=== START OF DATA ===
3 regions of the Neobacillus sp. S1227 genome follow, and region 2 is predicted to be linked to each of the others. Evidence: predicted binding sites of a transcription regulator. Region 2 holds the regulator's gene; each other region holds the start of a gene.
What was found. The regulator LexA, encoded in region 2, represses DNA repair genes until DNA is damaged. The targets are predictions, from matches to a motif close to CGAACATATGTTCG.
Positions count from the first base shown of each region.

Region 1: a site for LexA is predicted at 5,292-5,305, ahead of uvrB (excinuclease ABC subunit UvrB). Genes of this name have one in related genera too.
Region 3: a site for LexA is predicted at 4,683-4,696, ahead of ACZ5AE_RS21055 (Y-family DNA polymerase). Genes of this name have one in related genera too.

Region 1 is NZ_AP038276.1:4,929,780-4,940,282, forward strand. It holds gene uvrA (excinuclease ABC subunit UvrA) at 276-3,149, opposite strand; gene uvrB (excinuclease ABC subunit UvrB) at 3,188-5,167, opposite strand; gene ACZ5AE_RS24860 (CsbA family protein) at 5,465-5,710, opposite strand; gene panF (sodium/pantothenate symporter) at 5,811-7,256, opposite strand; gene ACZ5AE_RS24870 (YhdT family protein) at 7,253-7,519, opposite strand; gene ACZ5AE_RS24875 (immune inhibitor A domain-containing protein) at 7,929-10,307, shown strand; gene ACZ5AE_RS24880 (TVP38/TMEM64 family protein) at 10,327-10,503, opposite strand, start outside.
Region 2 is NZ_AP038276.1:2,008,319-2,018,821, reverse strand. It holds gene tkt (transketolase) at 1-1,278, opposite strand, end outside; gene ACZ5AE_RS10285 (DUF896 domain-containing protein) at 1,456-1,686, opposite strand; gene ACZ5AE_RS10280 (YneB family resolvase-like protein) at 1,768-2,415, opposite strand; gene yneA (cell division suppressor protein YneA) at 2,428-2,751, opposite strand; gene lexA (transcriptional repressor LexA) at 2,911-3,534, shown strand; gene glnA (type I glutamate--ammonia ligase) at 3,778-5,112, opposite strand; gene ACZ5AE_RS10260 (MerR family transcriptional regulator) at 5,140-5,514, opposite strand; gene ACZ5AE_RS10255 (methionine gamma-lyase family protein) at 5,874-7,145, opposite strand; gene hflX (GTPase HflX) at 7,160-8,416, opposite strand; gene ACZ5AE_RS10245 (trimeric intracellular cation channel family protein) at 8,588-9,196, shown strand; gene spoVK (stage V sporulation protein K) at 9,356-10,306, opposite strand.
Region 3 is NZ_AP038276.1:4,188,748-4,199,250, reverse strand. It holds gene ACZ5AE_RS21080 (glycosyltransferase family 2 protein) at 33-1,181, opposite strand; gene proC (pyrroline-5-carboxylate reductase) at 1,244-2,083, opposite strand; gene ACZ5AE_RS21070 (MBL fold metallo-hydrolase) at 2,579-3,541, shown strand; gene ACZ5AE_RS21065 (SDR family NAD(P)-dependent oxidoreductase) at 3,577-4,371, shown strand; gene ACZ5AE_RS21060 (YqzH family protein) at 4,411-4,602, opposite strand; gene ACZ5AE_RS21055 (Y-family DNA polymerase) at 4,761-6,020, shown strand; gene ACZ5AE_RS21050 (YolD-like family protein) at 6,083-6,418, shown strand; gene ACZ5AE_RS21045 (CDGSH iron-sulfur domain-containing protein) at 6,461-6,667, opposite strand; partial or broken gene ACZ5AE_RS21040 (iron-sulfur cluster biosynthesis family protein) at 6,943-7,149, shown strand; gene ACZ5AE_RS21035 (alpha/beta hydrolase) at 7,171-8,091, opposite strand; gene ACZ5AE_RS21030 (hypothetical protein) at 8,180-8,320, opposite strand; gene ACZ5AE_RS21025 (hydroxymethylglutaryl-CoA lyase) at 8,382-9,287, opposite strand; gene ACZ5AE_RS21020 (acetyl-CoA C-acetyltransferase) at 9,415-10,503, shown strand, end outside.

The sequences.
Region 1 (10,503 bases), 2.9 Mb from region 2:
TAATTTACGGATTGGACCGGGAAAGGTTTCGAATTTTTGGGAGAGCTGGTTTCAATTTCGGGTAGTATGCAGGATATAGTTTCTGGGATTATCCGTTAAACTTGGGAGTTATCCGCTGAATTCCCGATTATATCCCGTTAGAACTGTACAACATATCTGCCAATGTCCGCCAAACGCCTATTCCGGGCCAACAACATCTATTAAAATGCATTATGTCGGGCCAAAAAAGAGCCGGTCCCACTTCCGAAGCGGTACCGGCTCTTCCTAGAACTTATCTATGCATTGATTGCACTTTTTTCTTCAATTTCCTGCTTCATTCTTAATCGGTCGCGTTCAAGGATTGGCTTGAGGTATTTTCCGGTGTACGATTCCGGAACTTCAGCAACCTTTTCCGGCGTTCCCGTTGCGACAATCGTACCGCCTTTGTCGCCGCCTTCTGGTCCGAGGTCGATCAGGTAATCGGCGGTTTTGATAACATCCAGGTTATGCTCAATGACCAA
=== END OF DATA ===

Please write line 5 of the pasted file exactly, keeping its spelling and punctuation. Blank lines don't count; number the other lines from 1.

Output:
Region 3: a site for LexA is predicted at 4,683-4,696, ahead of ACZ5AE_RS21055 (Y-family DNA polymerase). Genes of this name have one in related genera too.